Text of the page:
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Learning the ropes of working
LFMS students hear most TV cop work isn't real
0519 LFMS Career 1
Hinesville PD Cpl. Mike Shaver answers students questions Friday during Lewis Frasier Middle Schools career day. - photo by Photo by Danielle Hipps

Some accounting students devote their time to learning how to steal money. And law enforcement officials have to experience tazings and pepper sprays before they can carry those items on their belts — but the way crime procedures are presented on TV is a “bunch of horse hockey.”
Those were among the tidbits eighth-graders at Lewis Frasier Middle School learned Friday during career day. Thirty adults presented information about their careers.
“Middle school is such a unique time for them,” school counselor Lori Stanfield said. “They’re trying to figure out who they are.”
Under the new Georgia College and Career Ready Performance Index, students of all ages are required to learn about careers.
For eighth-graders, that means completing a course through on careers, according to Stanfield. The class allows students to explore careers online and take surveys, but she wanted to bring the topics to life.
“Many of the children that we work with, they have no clue as to what is out there. They know you have doctors, lawyers, nurses and teachers because those are things they are exposed to in their life,” Stanfield said. “These kids have heard of the Coast Guard, but they’ve never really had the chance to interact with somebody from the Coast Guard or to find out what they do or how they get there.”
The U.S. Coast Guard was a favorite for eighth-grader Anastasia Cray, who said she enjoyed the event because it gave her a chance to learn about new options.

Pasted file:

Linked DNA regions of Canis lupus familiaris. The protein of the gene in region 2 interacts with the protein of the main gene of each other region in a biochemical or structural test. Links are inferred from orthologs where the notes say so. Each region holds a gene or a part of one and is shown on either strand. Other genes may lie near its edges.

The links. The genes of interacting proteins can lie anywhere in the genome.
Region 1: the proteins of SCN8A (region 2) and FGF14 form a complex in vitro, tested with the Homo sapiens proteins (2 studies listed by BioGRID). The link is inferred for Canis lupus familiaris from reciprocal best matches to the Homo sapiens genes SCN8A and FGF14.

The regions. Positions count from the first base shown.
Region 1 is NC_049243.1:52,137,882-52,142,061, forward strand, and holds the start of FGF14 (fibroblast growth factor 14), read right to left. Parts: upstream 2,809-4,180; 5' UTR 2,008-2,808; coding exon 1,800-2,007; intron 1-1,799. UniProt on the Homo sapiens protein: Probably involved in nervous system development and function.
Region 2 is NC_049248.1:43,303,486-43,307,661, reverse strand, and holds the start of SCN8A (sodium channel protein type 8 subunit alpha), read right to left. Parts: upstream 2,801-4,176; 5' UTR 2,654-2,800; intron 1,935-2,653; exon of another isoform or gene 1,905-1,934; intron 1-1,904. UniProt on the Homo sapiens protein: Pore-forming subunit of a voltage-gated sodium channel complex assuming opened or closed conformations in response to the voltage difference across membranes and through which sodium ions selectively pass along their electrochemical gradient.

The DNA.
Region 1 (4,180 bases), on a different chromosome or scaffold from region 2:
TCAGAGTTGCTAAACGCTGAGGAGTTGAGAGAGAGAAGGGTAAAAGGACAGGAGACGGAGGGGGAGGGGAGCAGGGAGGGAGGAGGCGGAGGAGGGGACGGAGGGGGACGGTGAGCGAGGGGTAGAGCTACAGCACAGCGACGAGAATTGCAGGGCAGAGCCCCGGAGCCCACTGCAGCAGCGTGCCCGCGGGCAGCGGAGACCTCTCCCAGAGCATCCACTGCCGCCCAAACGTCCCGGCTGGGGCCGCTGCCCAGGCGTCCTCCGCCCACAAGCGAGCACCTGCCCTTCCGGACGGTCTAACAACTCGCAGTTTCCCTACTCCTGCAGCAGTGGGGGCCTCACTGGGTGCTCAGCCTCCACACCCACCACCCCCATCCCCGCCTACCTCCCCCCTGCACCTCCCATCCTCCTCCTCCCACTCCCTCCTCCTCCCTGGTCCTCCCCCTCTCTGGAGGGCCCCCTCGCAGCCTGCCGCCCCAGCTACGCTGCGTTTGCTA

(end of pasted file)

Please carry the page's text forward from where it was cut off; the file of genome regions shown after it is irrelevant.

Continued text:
Savannah civil engineer Michael Blakely was among the presenters, as well as Liberty County Schools assistant superintendent Jason Rogers, who spoke about accounting applications in public and private sectors. Students perked up when he explained forensic accounting.
Hinesville Police Department Cpl. Mike Shaver compared some law enforcement to its pop culture representation.
“What you see on ‘Cops,’ that’s what a patrolman actually does. You ride around on patrol, you patrol the streets of the city and hopefully you keep people safe,” he said. “Some of the things you see on there, we’ve done, I’ve done.”
However, his detective work for seven years was much different.
“It’s not like ‘CSI: Miami,’ who watches that? Most of what they do is horse hockey …,” Shaver said. “A crime scene investigator does not do what those guys are doing.”
Officers with the Liberty County Sheriff’s Office and Georgia State Patrol also spoke about their specializations.
In other classes, students heard from Hinesville Fire Department firefighters and learned about nursing, substance abuse and family care counseling, laboratory science and public works.

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